What should be a training designer’s goal? The answer would seem obvious: design a training solution. While that may be the product the designer produces, it should not be the goal.
Recently I’ve been reading Art of Game Design: A Book of Lenses by Jesse Schell. While at Blueline we often find a serious game or game-like element is an effective part of a training solution, I’ve found that the lenses that Schell offers extend beyond games to training solutions in general.
In chapter two Schell states, “Ultimately, a game designer does not care about games. Games are merely a means to an end. On their own, games are just artifacts – clumps of cardboard, or bags of bits. Games are worthless unless people play them. Why is this? What magic happens when games are played?
When people play games, they have an experience. It is this experience that the designer cares about. Without the experience, the game is worthless.”
I think we could easily substitute “training” for “game” in his statement and it would fit nicely. Yes, I’m fully aware of Bloom’s taxonomy and it’s importance in writing clear and specific objectives for a training solution. And I strongly support the theory that the ultimate outcome of any training should be a positive impact on business results. However, from a designer’s perspective, the goal should be to design an experience that leads to those results.
That’s why we say that at Blueline we focus on immersive learning experiences, whether they be simulations (classroom or esim ), virtual classrooms, learning visuals , or even large group communications events. To paraphrase Schell’s question, “What magic happens when Blueline training occurs?” it is the rich immersive experience that produces the results.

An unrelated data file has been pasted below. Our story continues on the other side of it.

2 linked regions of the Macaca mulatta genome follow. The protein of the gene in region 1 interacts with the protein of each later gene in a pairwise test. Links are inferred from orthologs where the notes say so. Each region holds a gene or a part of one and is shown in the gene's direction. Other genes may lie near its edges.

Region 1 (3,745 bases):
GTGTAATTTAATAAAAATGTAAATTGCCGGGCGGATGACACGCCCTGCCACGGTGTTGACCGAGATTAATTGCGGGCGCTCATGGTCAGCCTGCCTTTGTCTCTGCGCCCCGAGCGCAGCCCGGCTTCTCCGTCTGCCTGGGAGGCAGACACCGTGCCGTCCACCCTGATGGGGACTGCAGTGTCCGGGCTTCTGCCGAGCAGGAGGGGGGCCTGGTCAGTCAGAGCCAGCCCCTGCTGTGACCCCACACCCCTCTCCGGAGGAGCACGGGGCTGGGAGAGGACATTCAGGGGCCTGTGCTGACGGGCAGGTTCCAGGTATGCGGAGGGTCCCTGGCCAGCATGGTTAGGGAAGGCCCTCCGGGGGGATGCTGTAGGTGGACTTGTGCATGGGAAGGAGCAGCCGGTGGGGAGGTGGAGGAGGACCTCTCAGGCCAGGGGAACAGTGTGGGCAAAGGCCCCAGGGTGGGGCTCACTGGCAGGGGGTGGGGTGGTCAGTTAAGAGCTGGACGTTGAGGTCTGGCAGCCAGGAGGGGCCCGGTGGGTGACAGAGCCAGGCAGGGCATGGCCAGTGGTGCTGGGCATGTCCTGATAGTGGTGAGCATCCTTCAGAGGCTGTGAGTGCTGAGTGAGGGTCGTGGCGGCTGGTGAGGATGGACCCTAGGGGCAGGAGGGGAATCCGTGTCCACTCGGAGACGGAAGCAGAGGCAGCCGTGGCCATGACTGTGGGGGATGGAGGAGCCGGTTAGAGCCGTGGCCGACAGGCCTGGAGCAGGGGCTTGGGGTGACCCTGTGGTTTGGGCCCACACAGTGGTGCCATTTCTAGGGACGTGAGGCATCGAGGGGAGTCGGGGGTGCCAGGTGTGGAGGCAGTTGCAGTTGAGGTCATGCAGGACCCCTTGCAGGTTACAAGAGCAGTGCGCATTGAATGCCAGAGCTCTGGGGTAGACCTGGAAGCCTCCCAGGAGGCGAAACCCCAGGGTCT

Keeping the learner’s experience in mind throughout the design and development process leads to a set of questions beyond just “was the content clearly communicated?” and “was ample practice provided for skill development?” Thinking about designing an experience that leads to powerful learning means continually asking questions like:
- What frame of reference is the learner likely to have at this point?
- How receptive to learning will the learner be? How can we increase that receptivity?
- How have the previous elements or activities likely affected the energy and focus of the learner? How will this element or activity impact that focus or energy level?
- How can we engage the learner’s interest, curiosity, and/or emotions with this material?
- How might we have the learner “disagree” to incite more passion about the topic?
- What methods can we use so the learner must actively engage with the material rather than merely serve as a passive recipient of information?
- Would a “failure”or a “success” at this point be more likely to engage the learner? Increase the stickiness of the learning?
- What situation can we setup so the learner actively creates his or her own learning? Or generates his or her own data?
When we design with the learner’s experience in mind, we keep the learner and not the content front and center. Developing a training that puts the learner at the center more often than not results in greater learning comprehension and stickiness.